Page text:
Relations between the government and recreational sea angling which sustains 19,000 jobs in England and Wales, reached a new high point last year and anglers are pushing for continued progress in 2006.  

 

The landmark event of 2005 was when sea angling was added to the responsibilities of Defra (Department of the Environment, Food and Rural Affairs) which for many years had been concerned only with the commercial fishing industry.

 

“That recognised recreational and commercial fishing as a single industry and heralded a year of dramatic change”, said Ted Tuckerman, chairman of the National Federation of Sea Anglers (NFSA) which has co-ordinated several years of sustained lobbying.

 

Defra promised a sharper focus on sea angling, to restore and maintain fish stocks for long-term economic returns and proposed measures to develop a world class commercial and recreational bass fishery in Britain.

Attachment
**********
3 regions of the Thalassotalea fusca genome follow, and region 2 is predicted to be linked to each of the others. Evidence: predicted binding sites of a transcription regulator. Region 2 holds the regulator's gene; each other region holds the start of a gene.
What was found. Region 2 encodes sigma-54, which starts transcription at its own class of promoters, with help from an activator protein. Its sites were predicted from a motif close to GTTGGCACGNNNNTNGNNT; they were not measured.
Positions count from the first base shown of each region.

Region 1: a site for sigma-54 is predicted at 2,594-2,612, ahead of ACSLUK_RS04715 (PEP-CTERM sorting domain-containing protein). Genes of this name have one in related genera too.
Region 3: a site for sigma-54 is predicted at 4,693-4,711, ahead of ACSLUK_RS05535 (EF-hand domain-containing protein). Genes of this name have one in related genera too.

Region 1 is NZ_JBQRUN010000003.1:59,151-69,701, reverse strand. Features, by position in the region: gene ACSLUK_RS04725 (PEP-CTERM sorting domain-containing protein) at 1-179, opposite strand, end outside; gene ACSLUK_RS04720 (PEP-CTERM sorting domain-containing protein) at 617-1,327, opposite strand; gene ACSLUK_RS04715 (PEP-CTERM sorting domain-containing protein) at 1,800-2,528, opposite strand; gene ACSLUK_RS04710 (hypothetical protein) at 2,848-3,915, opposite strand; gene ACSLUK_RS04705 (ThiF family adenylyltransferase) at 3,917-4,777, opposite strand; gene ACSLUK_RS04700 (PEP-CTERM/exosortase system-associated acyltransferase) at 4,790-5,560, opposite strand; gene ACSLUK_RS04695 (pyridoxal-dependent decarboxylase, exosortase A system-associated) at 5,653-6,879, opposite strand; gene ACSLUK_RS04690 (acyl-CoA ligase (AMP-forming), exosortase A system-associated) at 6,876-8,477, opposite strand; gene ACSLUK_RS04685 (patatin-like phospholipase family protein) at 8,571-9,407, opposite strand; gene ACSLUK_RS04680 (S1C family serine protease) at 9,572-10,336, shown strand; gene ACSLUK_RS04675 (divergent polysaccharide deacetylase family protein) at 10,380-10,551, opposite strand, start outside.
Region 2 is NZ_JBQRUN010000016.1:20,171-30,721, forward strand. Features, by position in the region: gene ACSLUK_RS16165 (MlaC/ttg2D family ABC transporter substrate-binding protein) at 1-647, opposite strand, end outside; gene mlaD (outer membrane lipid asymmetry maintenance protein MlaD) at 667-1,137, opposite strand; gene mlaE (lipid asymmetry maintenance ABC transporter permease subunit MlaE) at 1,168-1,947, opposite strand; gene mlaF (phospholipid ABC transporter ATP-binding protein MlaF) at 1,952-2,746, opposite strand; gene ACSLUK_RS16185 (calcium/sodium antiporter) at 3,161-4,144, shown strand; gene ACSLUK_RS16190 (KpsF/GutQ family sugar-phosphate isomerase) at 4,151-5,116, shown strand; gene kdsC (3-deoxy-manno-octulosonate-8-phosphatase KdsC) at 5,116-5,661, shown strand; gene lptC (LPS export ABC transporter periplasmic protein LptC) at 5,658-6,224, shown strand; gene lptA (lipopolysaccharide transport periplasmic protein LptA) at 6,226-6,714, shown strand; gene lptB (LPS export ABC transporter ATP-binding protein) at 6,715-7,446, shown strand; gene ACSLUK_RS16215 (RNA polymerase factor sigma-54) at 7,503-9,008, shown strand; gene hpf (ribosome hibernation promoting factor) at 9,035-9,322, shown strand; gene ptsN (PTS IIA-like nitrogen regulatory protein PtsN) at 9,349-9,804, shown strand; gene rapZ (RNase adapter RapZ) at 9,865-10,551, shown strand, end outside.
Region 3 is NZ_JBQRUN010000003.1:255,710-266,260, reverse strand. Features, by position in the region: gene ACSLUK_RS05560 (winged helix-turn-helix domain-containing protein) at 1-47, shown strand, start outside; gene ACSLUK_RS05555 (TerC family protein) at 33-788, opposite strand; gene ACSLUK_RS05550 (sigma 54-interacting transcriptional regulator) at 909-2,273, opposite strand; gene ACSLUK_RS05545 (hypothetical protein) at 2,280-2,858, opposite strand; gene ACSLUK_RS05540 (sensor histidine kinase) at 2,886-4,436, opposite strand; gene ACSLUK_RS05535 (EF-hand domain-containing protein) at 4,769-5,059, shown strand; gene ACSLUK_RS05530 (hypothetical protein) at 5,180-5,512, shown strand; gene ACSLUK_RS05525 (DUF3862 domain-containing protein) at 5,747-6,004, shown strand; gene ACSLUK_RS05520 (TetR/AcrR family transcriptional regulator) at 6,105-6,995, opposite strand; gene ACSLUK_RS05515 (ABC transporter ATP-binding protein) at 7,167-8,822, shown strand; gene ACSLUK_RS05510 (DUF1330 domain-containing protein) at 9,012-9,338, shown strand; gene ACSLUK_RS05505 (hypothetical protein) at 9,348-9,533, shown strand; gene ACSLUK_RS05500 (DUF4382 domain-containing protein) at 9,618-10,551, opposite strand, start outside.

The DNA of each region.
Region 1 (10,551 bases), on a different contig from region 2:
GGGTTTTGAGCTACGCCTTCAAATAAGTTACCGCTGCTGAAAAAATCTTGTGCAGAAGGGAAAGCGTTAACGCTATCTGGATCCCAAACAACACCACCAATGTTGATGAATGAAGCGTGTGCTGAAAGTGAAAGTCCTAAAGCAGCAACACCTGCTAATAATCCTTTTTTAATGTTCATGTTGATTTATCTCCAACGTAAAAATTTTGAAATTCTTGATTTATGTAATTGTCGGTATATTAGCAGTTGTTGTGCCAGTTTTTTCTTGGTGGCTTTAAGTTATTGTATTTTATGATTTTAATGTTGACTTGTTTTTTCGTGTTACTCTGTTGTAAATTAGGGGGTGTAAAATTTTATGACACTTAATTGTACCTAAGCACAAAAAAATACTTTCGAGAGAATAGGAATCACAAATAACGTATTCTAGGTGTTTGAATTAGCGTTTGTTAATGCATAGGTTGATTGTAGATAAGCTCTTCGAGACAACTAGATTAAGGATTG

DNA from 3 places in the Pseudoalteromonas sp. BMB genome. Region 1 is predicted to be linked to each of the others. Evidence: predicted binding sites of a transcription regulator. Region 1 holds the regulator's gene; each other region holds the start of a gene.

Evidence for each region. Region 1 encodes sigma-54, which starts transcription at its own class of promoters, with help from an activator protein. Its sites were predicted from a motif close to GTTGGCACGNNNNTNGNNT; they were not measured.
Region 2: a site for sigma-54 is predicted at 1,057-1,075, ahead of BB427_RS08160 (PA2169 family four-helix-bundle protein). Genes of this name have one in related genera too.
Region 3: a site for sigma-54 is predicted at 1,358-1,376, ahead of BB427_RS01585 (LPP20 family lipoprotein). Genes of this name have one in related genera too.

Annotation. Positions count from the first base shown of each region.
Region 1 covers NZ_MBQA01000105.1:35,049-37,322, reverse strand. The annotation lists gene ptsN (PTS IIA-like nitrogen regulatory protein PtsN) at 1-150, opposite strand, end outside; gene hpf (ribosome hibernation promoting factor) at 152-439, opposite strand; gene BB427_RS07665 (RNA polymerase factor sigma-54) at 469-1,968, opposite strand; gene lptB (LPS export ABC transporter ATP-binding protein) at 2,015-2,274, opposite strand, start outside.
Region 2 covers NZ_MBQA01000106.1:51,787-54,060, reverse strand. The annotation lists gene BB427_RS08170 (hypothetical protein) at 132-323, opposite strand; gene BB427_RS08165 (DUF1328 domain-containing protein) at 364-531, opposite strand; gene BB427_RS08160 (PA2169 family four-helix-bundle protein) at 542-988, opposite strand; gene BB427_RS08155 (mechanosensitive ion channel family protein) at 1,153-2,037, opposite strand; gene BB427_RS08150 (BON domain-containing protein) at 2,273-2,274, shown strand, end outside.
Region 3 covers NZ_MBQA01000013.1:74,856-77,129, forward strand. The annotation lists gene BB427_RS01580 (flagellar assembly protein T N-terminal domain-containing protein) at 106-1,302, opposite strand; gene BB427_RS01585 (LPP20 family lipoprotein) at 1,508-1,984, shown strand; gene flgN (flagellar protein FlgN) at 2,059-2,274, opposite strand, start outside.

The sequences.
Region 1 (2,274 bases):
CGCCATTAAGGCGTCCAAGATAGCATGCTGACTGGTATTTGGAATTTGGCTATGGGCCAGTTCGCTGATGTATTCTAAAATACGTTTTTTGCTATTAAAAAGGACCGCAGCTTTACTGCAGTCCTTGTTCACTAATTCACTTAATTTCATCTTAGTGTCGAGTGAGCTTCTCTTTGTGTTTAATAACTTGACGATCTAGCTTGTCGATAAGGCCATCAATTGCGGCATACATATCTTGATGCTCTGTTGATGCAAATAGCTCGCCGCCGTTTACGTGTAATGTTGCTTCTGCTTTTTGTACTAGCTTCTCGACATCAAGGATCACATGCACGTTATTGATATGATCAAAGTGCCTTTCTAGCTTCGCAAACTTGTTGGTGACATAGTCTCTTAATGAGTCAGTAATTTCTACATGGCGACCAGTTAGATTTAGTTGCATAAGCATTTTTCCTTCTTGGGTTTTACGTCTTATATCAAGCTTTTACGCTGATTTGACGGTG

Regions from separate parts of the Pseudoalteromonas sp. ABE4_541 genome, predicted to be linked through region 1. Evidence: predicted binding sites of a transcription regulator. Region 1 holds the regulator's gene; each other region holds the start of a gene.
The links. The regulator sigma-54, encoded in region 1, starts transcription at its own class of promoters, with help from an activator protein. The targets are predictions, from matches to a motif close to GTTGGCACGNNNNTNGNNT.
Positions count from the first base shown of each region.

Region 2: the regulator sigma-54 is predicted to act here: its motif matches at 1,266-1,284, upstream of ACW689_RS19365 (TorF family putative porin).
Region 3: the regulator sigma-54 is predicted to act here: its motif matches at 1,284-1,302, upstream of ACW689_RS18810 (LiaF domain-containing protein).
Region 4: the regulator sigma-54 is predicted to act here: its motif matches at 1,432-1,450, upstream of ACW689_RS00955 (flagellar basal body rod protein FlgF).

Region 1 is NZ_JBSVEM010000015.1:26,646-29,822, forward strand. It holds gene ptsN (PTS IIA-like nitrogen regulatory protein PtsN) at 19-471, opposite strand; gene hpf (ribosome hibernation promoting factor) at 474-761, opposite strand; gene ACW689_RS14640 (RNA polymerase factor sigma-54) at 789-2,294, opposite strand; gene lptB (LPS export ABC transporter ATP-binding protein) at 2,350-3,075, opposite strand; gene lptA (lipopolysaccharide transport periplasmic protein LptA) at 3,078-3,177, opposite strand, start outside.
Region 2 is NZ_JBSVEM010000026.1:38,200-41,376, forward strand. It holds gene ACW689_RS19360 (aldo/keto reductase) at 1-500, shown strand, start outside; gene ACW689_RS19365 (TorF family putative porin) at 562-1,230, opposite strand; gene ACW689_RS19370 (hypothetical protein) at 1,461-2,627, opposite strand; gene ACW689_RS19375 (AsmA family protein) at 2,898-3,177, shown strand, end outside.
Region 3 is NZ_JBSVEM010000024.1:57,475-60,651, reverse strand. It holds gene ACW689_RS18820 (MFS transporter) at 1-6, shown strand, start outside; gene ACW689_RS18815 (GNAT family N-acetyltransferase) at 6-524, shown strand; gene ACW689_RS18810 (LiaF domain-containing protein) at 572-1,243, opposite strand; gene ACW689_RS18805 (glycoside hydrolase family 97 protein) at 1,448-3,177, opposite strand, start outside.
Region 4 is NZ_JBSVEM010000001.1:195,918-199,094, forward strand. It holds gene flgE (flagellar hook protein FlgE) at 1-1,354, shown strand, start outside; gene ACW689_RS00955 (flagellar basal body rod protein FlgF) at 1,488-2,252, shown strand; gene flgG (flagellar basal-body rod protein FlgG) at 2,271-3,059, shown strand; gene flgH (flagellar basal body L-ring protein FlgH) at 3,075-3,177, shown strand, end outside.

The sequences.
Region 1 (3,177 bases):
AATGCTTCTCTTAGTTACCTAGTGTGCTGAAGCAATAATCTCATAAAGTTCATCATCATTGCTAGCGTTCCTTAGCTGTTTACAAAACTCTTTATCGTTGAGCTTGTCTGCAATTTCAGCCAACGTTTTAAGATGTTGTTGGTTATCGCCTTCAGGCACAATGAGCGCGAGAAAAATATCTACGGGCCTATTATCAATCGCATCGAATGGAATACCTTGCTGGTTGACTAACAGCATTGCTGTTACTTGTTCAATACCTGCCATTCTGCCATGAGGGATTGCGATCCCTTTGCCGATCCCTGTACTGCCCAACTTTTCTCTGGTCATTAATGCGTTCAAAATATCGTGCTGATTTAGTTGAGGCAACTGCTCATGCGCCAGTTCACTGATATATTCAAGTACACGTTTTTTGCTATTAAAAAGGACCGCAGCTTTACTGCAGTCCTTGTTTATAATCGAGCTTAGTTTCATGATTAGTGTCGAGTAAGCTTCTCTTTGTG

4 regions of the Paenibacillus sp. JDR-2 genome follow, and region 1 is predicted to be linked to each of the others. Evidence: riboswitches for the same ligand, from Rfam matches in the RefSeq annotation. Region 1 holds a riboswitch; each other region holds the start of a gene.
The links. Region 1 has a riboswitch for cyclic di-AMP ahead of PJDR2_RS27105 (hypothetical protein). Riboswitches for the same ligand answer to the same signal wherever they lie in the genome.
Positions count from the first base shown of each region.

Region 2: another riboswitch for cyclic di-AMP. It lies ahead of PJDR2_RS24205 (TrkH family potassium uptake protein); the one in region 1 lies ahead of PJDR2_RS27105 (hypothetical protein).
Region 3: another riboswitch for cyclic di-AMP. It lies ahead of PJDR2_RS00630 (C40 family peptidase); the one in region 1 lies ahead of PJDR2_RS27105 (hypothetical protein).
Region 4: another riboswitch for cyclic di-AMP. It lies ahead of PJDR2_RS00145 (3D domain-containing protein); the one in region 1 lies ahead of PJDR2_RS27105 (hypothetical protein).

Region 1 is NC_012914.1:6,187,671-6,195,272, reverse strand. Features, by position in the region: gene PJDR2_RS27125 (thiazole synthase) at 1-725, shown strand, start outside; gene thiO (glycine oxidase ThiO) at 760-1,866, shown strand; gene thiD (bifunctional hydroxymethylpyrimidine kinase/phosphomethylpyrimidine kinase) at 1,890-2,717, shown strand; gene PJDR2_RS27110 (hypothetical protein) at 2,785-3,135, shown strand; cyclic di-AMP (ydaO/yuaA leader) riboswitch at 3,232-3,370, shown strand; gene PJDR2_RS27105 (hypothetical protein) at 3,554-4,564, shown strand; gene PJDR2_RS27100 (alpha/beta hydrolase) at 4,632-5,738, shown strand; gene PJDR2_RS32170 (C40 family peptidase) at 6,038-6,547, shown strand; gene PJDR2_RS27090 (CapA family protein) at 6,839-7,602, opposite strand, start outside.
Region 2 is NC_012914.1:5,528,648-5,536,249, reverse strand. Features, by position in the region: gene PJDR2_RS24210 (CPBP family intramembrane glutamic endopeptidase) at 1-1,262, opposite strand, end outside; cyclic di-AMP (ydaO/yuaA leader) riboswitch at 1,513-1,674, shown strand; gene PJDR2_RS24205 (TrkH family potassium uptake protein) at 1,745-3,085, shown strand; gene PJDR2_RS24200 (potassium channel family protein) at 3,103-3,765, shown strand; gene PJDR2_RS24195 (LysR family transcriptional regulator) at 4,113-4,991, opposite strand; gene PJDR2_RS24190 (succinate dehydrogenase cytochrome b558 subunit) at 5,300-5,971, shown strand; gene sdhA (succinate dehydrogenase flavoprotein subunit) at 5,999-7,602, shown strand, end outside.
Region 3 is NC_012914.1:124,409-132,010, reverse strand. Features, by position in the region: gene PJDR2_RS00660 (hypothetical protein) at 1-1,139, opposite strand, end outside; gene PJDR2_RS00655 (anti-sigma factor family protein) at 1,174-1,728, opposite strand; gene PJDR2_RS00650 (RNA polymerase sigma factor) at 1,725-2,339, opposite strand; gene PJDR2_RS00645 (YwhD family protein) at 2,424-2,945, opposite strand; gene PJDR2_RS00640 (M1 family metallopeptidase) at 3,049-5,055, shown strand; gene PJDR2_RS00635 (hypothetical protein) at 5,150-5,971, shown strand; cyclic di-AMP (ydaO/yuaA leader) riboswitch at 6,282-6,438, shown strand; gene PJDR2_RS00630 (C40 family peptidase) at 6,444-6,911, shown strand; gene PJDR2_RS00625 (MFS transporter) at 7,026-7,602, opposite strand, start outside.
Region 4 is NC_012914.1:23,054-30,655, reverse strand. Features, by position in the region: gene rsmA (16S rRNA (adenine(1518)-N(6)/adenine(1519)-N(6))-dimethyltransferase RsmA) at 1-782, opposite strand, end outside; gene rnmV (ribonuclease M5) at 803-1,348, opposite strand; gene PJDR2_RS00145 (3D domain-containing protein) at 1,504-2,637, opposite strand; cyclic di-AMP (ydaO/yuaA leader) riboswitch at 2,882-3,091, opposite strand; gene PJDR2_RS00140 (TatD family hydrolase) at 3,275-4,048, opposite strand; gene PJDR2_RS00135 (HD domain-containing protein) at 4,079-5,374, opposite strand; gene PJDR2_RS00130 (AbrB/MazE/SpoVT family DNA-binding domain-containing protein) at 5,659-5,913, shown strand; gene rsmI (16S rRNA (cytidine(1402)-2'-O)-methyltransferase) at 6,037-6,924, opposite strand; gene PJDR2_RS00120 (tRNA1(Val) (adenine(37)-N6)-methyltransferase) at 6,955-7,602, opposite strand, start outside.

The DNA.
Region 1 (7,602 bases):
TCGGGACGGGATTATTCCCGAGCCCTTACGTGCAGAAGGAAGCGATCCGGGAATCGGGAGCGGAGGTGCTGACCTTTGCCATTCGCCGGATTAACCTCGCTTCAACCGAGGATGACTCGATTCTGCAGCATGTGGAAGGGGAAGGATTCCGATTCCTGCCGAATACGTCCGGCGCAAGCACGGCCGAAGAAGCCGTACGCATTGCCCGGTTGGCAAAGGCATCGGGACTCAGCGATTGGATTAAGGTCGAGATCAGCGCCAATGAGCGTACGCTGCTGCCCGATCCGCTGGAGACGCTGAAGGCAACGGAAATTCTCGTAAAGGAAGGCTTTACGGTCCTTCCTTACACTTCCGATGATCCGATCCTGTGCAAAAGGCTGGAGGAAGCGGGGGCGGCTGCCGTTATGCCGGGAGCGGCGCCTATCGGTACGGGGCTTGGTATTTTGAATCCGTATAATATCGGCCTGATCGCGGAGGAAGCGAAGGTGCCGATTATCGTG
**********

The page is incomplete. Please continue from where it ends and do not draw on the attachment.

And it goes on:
The number of anglers on each of the 12 sea fisheries committees in England and Wales which regulate and protect inshore fisheries, was increased to two but  they remain outnumbered three-to-one by commercial fishermen.

 

Support for strengthening their role came from the environment select committee which said sea angling’s £1 billion contribution to the UK economy had “been overlooked and under-represented for too long.”  Its economic impact was “in many cases, superior to that from commercial fishing.”

 

Civil servants and ministers now seek advice and information from the NFSA which is represented on several government working groups, including one helping draft this year’s new Marine Bill.

 

 

National Federation of Sea Anglers

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